• teX.ai – teX.ai is a startup based on Indium Software’s SaaS software application, which is designed to convert complex text data into accurate insights using AI and machine learning. teX.ai is a hands-on, intuitive text analytics tool built on Python libraries. The SaaS-based text analytics suite provides insights to enhance customer experience by processing raw text data using NLP, AI, and DL algorithms. The startup has been successful in selling into banking, retail, e-commerce, manufacturing, education, hospitals (healthcare), and lifesciences.
  • ThinkDeep AI – ThinkDeep AI is a startup based in Bordeaux at the ENSC (National School for Cognitive Science) on the INP Engineering Center of Excellence. The company was founded by experts in Artificial Intelligence (AI), Image Processing and Computer Vision. They are the minds behind Deepflow, a low-code platform that abstracts away the complexity of designing and running data-science workflows. Their visual editor let domain experts create highly-specialized AI workflows by iterating from production-ready examples. A vast library of pre-existing workflows is available for free for anyone to copy and iterate. ThinkDeep AI has raised a total of €250K in funding over 1 round. This was a Pre-Seed round raised on Apr 5, 2020.
  • Tonkean –  Tonkean uses AI to autonomously coordinate, execute, and manage organizations’ business workflows across data and people closing information and process gaps. Tonkean’s approach to applying AI to business workflows is noteworthy for its intuitive design that provides for team members to contribute and provide input. The Tonkean Bot is configurable and acts as the orchestrator for an organizations’ entire workflow. The Bot performs the machine-focused tasks and coordinates with team members when their input and expertise is needed. Current customers include Salesforce, Microsoft, TripActions, Lyft, Hopper, and more. Tonkean has raised a total of $31.2M in funding over five rounds. Their latest funding was raised on Apr 8, 2020, from a Series A round.
  • vendi – vendi is an AI-assisted marketplace to buy and sell quality products, starting with phones. vendi was built to remove online scammers, improve peer to peer safety, and automate the online selling experience. Using their verification network, set of principles, and automatic listing powered by machine learning, they’ve increased product portfolio quality and created a safe space for people to buy and sell. vendi has raised a total of £600K in funding over 1 round. This was a Pre-Seed round raised on Apr 9, 2020.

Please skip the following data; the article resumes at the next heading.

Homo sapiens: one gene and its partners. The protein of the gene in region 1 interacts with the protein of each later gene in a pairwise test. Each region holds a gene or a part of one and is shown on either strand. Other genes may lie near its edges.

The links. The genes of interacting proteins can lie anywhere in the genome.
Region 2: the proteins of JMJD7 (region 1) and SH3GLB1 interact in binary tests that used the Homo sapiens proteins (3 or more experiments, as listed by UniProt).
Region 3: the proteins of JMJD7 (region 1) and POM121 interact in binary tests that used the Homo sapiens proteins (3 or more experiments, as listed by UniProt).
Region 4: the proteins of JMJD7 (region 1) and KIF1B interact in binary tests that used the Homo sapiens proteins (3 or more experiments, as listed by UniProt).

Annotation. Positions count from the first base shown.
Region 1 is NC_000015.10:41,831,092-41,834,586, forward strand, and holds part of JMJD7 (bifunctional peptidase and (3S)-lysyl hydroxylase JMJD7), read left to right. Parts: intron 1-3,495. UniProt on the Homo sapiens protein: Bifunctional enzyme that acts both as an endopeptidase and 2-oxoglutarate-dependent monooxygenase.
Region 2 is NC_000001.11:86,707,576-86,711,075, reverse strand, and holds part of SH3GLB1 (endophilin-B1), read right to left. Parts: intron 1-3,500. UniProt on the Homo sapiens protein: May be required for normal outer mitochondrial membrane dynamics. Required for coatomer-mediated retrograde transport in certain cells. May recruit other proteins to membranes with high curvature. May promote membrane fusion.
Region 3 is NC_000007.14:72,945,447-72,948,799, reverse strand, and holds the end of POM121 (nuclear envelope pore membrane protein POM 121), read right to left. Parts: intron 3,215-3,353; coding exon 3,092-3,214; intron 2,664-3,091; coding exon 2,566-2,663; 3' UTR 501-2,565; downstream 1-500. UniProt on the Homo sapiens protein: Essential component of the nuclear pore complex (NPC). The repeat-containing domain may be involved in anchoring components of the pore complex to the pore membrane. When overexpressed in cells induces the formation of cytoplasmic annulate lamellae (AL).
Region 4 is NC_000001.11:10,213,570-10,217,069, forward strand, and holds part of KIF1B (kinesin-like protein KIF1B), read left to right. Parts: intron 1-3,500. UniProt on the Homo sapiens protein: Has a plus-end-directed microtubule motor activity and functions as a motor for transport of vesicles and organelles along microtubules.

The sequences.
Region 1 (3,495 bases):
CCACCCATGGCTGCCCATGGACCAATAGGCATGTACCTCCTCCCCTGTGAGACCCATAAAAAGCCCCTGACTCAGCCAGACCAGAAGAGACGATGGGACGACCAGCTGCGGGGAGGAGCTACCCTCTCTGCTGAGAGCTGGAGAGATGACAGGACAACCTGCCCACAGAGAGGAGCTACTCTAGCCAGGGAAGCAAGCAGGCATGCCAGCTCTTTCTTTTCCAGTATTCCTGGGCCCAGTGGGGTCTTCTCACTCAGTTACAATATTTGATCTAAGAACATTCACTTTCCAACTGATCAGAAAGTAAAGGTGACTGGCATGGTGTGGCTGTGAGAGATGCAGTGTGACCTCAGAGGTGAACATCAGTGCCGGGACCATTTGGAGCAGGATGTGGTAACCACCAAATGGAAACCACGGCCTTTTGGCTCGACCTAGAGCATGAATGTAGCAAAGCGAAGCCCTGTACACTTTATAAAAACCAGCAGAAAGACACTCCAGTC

• Voci Technologies – Voci helps companies analyze their audio for in-depth voice of the customer insights and track call center performance metrics using the most accurate speech recognition, natural language, and machine learning technologies. Companies in highly regulated industries rely on Voci to safeguard their audio and monitor call center agents for compliance purposes. Voci also produces highly readable automatic speech-to-text voicemail output for telecommunication companies and their customers. Voci also is developing and selling cloud-based and on-premises real-time and archiving solutions for enterprises. Voci Technologies has raised a total of $18M in funding over nine rounds. Their latest funding was raised on Mar 12, 2018, from a Series B round.
  • Zest.ai – Zest AI makes the power of machine learning safe to use in credit underwriting. Lenders using Zest Automated Machine Learning make better decisions and better loans — increasing revenue, reducing risk, and automating compliance. Zest AI was founded in 2009 with the mission of making fair and transparent credit available to everyone and is now one of the fastest-growing fintech software companies. Zest AI has raised a total of $217M in funding over six rounds. Their latest funding was raised on Jul 18, 2016Zest.ai’s Insights is the best blog I’ve seen covering the intersection of machine learning, credit underwriting, and reporting, and it’s great to see their AI Team conducting fascinating research. Examples of recent Insight posts include Young Americans Are Most Anxious About COVID’s Impact On Their Credit Score and Why Transparent AI Is More Important Now Than Ever.

Source: https://www.forbes.com/sites/louiscolumbus/2020/04/26/top-25-machine-learning-startups-to-watch-in-2020/#5654de7f1f52 27 04 20